See Potential actions for more information. You can also read this New Zealand Geographic article on regenerative agriculture for a helpful summary on its potential impact on soil and the science that is underway to understand the interplay with soil carbon.  

Measurement is key

Complementing these research programmes is a new long-term national soil carbon study conducted at 500 locations around New Zealand, which will benchmark soil carbon stocks in different land uses and then monitor how those stocks are changing with time. Initial data will provide a national-scale picture of how much soil carbon is currently stored and, later, whether those stocks are increasing or decreasing.

Core sampling for soil carbon measurement

To accurately measure soil carbon, precise sampling methods must be followed.

Some farmers may wish to benchmark or monitor soil carbon stocks on their own property. However, the process for robust measurements can be difficult and expensive depending on farmers’ precise objectives. If you're contemplating on-farm measurement, see the Measuring soil carbon topic page.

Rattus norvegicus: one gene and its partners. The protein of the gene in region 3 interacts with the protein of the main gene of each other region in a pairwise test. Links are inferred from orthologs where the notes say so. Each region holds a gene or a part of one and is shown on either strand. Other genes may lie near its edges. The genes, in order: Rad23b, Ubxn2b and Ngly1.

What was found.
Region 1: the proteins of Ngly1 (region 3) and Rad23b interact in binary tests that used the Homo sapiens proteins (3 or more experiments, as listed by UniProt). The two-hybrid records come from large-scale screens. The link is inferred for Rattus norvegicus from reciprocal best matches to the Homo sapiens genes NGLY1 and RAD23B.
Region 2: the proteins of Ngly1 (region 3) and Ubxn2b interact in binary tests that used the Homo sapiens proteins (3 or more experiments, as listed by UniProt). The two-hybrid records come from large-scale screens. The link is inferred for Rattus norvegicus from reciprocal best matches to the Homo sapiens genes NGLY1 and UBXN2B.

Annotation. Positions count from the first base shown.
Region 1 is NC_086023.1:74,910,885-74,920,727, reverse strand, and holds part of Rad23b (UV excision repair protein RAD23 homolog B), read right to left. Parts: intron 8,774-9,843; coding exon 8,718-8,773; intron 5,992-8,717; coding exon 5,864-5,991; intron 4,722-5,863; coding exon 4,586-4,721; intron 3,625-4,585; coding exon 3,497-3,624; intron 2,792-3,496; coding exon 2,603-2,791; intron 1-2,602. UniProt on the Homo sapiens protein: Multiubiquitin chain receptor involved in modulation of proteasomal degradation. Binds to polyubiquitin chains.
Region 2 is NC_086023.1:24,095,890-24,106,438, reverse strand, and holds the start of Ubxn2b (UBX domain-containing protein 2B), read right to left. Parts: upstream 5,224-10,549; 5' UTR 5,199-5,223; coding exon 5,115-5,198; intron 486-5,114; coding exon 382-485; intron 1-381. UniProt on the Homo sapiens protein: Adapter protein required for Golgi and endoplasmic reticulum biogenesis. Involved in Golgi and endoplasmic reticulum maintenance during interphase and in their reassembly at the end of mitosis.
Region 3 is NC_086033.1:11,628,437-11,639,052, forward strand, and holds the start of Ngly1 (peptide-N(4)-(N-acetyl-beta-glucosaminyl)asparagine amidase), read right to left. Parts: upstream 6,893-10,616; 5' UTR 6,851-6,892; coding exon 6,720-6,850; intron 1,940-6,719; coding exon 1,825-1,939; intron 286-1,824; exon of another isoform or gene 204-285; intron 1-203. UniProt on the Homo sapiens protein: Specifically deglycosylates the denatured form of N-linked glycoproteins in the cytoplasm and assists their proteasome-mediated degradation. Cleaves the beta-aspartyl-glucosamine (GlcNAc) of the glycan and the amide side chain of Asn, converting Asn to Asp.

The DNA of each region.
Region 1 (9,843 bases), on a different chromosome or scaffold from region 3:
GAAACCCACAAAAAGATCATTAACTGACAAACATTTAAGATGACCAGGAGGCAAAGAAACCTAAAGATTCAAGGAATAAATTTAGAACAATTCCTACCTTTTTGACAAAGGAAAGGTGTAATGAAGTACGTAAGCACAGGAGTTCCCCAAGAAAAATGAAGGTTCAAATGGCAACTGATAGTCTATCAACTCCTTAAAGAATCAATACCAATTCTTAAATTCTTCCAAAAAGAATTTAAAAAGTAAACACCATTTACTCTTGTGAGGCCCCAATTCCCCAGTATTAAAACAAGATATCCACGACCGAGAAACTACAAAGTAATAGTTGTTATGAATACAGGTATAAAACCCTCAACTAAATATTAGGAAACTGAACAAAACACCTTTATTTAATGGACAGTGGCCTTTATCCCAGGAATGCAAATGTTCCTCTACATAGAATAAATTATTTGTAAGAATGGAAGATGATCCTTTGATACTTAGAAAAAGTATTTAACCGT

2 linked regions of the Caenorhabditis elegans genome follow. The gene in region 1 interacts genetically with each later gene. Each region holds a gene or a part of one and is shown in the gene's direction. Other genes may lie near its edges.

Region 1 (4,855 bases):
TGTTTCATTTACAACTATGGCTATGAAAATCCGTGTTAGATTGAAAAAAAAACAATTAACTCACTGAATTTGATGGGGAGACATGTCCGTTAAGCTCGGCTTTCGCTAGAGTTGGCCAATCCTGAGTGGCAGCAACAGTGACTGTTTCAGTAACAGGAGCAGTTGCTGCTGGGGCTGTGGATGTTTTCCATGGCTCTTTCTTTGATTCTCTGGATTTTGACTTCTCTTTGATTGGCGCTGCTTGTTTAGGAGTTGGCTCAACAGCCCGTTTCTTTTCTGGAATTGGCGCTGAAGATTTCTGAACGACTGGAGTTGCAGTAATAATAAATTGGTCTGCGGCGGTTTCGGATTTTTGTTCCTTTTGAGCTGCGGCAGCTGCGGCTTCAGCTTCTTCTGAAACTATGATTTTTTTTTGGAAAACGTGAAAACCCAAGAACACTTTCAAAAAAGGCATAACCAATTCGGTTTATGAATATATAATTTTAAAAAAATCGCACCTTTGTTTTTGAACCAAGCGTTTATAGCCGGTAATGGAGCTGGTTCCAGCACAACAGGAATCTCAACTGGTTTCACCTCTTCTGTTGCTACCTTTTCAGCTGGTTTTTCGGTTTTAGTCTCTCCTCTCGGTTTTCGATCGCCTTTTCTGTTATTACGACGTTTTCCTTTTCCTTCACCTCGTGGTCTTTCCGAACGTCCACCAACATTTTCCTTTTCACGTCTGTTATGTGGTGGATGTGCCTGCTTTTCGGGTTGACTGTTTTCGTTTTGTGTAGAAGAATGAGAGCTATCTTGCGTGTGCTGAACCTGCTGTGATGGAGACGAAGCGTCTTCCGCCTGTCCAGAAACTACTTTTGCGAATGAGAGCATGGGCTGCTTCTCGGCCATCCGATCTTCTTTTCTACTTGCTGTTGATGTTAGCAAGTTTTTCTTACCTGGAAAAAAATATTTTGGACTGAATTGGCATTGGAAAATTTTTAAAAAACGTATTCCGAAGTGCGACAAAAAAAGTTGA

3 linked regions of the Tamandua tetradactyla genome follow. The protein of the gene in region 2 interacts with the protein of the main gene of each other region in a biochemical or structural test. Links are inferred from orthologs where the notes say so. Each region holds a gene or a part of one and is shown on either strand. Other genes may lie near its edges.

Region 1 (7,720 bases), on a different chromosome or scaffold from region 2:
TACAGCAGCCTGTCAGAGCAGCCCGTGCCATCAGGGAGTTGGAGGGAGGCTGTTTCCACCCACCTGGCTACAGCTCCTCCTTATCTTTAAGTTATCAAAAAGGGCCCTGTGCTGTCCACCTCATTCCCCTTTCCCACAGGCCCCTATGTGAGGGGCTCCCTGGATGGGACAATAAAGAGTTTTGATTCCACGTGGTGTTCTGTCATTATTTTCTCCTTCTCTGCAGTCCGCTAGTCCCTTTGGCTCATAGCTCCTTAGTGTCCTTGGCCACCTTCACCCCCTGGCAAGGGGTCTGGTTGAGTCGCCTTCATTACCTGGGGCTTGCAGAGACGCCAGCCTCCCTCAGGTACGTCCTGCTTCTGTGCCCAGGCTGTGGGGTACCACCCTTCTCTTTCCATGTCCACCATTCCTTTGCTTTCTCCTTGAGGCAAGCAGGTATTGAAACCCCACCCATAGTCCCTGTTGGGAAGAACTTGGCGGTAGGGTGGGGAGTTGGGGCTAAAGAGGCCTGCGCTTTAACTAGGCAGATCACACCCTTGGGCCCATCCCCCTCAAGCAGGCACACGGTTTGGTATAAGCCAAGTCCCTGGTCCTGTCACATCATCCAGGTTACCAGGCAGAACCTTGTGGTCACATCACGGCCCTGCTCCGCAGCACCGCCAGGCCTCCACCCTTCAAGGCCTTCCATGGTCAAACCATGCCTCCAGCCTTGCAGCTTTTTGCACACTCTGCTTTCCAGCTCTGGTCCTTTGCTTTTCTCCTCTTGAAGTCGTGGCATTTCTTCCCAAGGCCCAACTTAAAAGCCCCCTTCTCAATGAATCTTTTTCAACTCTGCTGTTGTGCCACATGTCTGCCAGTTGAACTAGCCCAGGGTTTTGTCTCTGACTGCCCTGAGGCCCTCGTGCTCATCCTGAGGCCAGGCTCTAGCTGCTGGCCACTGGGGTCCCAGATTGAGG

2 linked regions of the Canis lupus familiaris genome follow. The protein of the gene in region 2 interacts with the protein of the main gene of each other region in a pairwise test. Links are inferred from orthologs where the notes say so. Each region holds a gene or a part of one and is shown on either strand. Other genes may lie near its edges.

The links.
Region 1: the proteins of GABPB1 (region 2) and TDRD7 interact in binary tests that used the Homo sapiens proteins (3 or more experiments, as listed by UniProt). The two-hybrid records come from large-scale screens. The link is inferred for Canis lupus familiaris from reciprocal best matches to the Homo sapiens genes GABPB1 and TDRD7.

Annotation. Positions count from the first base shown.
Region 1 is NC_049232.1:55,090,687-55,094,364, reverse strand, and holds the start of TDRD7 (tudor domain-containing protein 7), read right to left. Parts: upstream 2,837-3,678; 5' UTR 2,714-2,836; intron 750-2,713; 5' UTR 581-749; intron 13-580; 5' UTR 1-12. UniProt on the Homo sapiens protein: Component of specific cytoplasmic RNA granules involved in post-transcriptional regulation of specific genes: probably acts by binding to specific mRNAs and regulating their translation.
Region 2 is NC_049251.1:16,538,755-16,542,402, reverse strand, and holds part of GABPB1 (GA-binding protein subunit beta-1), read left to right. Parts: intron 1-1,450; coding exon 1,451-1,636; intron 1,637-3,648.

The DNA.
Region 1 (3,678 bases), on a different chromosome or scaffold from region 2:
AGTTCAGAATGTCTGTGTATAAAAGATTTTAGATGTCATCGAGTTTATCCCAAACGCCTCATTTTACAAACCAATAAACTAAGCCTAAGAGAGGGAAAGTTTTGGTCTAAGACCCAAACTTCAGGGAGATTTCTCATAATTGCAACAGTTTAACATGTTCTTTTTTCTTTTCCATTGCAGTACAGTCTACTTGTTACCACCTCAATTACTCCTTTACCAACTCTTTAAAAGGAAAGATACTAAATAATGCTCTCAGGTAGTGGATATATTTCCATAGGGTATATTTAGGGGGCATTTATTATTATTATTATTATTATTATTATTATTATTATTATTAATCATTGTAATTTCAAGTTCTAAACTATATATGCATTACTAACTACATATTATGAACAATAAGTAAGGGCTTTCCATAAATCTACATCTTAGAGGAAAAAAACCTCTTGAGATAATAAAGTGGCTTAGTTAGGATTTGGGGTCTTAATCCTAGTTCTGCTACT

Researching, benchmarking and monitoring in New Zealand are critical, because the factors affecting farmers' ability to maintain or increase soil carbon stocks in this country are unusual. Not only are our climate, soils and topography like few other places on earth, but our soils already hold comparatively high stocks of carbon (see the Soil carbon topic page for more information).

From this high starting point, it's much harder to increase soil carbon stocks than it is in some other parts of the world. Actions that might be succeeding elsewhere, won't necessarily work here.

Ag Matters will provide updates as the research and benchmarking/monitoring study progress. You can sign up to receive email alerts whenever new content is posted.